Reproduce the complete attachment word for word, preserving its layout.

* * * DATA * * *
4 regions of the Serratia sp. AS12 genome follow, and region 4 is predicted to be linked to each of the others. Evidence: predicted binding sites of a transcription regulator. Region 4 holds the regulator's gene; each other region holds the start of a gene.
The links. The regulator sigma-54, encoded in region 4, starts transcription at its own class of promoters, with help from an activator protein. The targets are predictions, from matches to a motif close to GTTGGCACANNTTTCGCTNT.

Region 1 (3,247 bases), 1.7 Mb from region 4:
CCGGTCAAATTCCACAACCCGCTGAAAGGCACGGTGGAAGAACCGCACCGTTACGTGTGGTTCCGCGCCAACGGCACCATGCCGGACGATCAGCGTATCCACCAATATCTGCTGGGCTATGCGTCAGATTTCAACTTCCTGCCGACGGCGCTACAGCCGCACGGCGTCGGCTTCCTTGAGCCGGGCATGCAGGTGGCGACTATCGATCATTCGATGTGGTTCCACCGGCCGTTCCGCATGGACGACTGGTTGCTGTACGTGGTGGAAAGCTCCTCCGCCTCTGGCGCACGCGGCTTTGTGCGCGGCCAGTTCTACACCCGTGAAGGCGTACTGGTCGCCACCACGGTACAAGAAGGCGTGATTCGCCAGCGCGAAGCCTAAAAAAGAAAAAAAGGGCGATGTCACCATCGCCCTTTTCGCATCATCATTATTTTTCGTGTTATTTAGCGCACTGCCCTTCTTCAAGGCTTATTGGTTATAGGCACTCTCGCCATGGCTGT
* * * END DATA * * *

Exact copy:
4 regions of the Serratia sp. AS12 genome follow, and region 4 is predicted to be linked to each of the others. Evidence: predicted binding sites of a transcription regulator. Region 4 holds the regulator's gene; each other region holds the start of a gene.
The links. The regulator sigma-54, encoded in region 4, starts transcription at its own class of promoters, with help from an activator protein. The targets are predictions, from matches to a motif close to GTTGGCACANNTTTCGCTNT.

Region 1 (3,247 bases), 1.7 Mb from region 4:
CCGGTCAAATTCCACAACCCGCTGAAAGGCACGGTGGAAGAACCGCACCGTTACGTGTGGTTCCGCGCCAACGGCACCATGCCGGACGATCAGCGTATCCACCAATATCTGCTGGGCTATGCGTCAGATTTCAACTTCCTGCCGACGGCGCTACAGCCGCACGGCGTCGGCTTCCTTGAGCCGGGCATGCAGGTGGCGACTATCGATCATTCGATGTGGTTCCACCGGCCGTTCCGCATGGACGACTGGTTGCTGTACGTGGTGGAAAGCTCCTCCGCCTCTGGCGCACGCGGCTTTGTGCGCGGCCAGTTCTACACCCGTGAAGGCGTACTGGTCGCCACCACGGTACAAGAAGGCGTGATTCGCCAGCGCGAAGCCTAAAAAAGAAAAAAAGGGCGATGTCACCATCGCCCTTTTCGCATCATCATTATTTTTCGTGTTATTTAGCGCACTGCCCTTCTTCAAGGCTTATTGGTTATAGGCACTCTCGCCATGGCTGT